Downey Faces Accounting Issue on Modifications
Downey Financial Corp. will have to treat home loan modifications as a "troubled debt restructuring" under accounting rules as the result of an interpretation change by its auditors, KPMG, the company said.
The change involves loans that were current and where the new interest rate was no less than those offered to new borrowers. But because Downey did not re-underwrite the loans, the troubled debt restructuring classification was triggered, according to the KPMG interpretation of accounting rules.
Downey implemented the loan modification program early in the third quarter to reduce potential "payment shock" for borrowers facing upward resets of their monthly payment on payment-option adjustable-rate mortgages. Participants were refinanced into five-year hybrid ARMs or ARMs that adjust annually but do not involve negative amortization.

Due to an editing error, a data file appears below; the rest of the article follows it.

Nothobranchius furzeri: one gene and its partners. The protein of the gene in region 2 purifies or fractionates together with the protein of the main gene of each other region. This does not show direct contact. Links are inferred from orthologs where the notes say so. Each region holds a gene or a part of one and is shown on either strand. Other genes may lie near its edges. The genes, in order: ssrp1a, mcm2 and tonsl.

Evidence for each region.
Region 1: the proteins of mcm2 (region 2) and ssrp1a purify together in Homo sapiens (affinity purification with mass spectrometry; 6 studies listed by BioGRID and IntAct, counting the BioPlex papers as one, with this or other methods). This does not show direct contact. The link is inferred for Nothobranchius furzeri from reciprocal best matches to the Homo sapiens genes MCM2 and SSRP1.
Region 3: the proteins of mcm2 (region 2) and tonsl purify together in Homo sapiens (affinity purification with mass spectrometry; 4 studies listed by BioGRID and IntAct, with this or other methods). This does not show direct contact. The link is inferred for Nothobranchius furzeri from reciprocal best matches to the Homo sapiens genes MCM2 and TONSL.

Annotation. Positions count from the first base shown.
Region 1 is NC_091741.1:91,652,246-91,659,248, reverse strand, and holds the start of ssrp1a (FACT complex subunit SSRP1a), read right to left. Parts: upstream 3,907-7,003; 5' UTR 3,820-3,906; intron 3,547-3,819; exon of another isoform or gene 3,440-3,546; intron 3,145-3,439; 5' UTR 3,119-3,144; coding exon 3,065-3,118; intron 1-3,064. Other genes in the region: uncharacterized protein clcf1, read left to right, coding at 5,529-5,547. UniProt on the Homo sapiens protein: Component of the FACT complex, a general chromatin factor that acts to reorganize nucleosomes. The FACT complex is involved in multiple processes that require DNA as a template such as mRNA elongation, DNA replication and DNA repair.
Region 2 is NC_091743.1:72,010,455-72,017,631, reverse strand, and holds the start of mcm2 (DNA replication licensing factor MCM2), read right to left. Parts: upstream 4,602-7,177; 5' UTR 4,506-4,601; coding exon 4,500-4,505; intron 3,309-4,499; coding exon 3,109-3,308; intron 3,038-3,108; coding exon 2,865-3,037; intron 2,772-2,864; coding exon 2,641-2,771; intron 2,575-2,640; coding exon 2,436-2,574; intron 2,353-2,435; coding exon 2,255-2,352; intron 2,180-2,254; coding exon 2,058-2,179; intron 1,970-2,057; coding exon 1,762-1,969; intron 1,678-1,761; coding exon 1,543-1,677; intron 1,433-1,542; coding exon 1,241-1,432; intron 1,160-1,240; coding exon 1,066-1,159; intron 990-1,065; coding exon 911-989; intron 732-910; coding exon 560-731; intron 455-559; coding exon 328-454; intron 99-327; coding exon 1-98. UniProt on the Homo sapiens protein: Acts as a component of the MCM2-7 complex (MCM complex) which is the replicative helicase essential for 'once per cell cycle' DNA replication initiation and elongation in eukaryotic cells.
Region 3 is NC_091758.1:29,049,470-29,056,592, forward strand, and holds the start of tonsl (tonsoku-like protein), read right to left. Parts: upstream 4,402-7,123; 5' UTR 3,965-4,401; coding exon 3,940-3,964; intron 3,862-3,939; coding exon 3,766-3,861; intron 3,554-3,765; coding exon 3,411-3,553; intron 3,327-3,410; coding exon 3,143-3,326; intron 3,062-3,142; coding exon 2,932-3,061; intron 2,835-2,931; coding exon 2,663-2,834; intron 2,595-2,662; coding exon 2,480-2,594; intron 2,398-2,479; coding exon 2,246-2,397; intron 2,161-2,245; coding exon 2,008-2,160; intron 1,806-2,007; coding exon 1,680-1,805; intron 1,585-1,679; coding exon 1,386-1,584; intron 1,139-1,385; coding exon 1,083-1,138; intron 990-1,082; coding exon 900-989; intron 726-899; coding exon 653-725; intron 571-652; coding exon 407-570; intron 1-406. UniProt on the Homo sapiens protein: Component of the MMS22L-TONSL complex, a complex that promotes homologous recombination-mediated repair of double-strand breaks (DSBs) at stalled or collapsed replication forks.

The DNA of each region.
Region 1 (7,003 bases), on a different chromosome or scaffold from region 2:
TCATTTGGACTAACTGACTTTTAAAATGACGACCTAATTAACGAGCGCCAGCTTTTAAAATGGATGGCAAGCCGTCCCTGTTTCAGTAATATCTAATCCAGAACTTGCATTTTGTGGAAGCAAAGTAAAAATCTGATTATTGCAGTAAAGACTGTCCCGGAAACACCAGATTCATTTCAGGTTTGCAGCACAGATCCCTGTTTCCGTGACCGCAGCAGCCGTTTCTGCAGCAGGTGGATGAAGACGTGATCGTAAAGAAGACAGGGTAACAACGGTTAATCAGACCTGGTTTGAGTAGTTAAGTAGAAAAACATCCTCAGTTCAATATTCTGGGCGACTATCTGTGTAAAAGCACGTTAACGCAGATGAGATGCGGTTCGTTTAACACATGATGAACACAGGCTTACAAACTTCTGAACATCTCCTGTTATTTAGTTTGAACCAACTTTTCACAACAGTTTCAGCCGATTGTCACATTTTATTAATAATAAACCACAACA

Downey says that 95% of the affected borrowers have remained current on their payments since the program was implemented. But because the loans are being treated as troubled debt restructurings, the balance of the loans have to be added to Downey's nonperforming assets.
The loans will not come off the NPA status until payments have been timely for six consecutive months.
Analysts at Credit Suisse estimate that because of the troubled debt restructuring treatment, Downey's NPAs accounted for 4.7% of the company's assets at the end of 2007, up from Credit Suisse's previous forecast of 4.3%.
Credit Suisse said Downey is likely to have to set aside additional reserves for the troubled debt restructurings, reflecting the difference between the modified rates paid by the borrowers. (c) 2008 Mortgage Servicing News and SourceMedia, Inc. All Rights Reserved. http://www.mortgageservicingnews.com/ http://www.sourcemedia.com/